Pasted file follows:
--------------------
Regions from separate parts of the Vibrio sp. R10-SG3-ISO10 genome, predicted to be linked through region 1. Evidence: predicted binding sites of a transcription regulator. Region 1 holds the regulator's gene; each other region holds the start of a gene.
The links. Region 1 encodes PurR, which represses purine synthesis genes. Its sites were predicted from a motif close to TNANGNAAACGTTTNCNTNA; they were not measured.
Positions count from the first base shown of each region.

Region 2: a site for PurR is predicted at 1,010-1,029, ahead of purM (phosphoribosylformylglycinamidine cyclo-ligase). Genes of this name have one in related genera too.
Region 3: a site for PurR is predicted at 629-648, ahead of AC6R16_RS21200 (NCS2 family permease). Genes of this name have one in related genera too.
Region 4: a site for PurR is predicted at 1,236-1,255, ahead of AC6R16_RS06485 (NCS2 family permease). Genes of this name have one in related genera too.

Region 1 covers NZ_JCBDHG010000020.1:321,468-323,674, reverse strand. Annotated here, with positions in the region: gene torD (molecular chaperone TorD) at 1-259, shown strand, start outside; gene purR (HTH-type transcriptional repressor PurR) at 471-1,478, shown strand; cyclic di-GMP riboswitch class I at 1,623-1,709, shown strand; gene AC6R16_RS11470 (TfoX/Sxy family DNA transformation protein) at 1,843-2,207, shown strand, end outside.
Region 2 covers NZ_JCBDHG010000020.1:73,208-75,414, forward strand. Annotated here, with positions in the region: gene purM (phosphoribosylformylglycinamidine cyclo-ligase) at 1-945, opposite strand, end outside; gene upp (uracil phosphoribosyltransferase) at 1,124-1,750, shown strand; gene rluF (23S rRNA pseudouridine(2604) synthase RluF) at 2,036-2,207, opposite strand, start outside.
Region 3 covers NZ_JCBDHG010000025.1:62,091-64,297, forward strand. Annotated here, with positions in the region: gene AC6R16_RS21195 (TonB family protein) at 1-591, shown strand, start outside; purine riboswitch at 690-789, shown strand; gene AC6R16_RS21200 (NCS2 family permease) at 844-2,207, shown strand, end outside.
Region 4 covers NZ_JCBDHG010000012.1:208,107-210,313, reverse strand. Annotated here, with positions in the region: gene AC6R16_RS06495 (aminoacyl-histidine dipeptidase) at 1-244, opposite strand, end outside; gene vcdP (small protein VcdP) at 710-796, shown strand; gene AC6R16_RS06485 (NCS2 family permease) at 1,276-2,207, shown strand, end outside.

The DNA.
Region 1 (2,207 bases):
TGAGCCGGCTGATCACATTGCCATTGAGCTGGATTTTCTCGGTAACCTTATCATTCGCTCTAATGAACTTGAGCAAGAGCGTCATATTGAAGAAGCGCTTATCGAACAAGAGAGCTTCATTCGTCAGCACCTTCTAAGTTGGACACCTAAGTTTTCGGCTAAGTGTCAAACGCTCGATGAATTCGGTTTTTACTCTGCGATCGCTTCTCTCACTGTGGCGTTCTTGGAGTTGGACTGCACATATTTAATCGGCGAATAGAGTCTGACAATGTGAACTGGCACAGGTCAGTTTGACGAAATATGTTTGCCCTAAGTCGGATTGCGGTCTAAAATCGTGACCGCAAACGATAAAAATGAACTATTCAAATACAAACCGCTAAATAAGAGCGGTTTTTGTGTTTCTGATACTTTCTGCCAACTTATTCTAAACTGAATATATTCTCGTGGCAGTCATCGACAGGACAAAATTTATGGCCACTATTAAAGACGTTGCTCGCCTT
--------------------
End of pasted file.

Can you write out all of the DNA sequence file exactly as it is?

Regions from separate parts of the Vibrio sp. R10-SG3-ISO10 genome, predicted to be linked through region 1. Evidence: predicted binding sites of a transcription regulator. Region 1 holds the regulator's gene; each other region holds the start of a gene.
The links. Region 1 encodes PurR, which represses purine synthesis genes. Its sites were predicted from a motif close to TNANGNAAACGTTTNCNTNA; they were not measured.
Positions count from the first base shown of each region.

Region 2: a site for PurR is predicted at 1,010-1,029, ahead of purM (phosphoribosylformylglycinamidine cyclo-ligase). Genes of this name have one in related genera too.
Region 3: a site for PurR is predicted at 629-648, ahead of AC6R16_RS21200 (NCS2 family permease). Genes of this name have one in related genera too.
Region 4: a site for PurR is predicted at 1,236-1,255, ahead of AC6R16_RS06485 (NCS2 family permease). Genes of this name have one in related genera too.

Region 1 covers NZ_JCBDHG010000020.1:321,468-323,674, reverse strand. Annotated here, with positions in the region: gene torD (molecular chaperone TorD) at 1-259, shown strand, start outside; gene purR (HTH-type transcriptional repressor PurR) at 471-1,478, shown strand; cyclic di-GMP riboswitch class I at 1,623-1,709, shown strand; gene AC6R16_RS11470 (TfoX/Sxy family DNA transformation protein) at 1,843-2,207, shown strand, end outside.
Region 2 covers NZ_JCBDHG010000020.1:73,208-75,414, forward strand. Annotated here, with positions in the region: gene purM (phosphoribosylformylglycinamidine cyclo-ligase) at 1-945, opposite strand, end outside; gene upp (uracil phosphoribosyltransferase) at 1,124-1,750, shown strand; gene rluF (23S rRNA pseudouridine(2604) synthase RluF) at 2,036-2,207, opposite strand, start outside.
Region 3 covers NZ_JCBDHG010000025.1:62,091-64,297, forward strand. Annotated here, with positions in the region: gene AC6R16_RS21195 (TonB family protein) at 1-591, shown strand, start outside; purine riboswitch at 690-789, shown strand; gene AC6R16_RS21200 (NCS2 family permease) at 844-2,207, shown strand, end outside.
Region 4 covers NZ_JCBDHG010000012.1:208,107-210,313, reverse strand. Annotated here, with positions in the region: gene AC6R16_RS06495 (aminoacyl-histidine dipeptidase) at 1-244, opposite strand, end outside; gene vcdP (small protein VcdP) at 710-796, shown strand; gene AC6R16_RS06485 (NCS2 family permease) at 1,276-2,207, shown strand, end outside.

The DNA.
Region 1 (2,207 bases):
TGAGCCGGCTGATCACATTGCCATTGAGCTGGATTTTCTCGGTAACCTTATCATTCGCTCTAATGAACTTGAGCAAGAGCGTCATATTGAAGAAGCGCTTATCGAACAAGAGAGCTTCATTCGTCAGCACCTTCTAAGTTGGACACCTAAGTTTTCGGCTAAGTGTCAAACGCTCGATGAATTCGGTTTTTACTCTGCGATCGCTTCTCTCACTGTGGCGTTCTTGGAGTTGGACTGCACATATTTAATCGGCGAATAGAGTCTGACAATGTGAACTGGCACAGGTCAGTTTGACGAAATATGTTTGCCCTAAGTCGGATTGCGGTCTAAAATCGTGACCGCAAACGATAAAAATGAACTATTCAAATACAAACCGCTAAATAAGAGCGGTTTTTGTGTTTCTGATACTTTCTGCCAACTTATTCTAAACTGAATATATTCTCGTGGCAGTCATCGACAGGACAAAATTTATGGCCACTATTAAAGACGTTGCTCGCCTT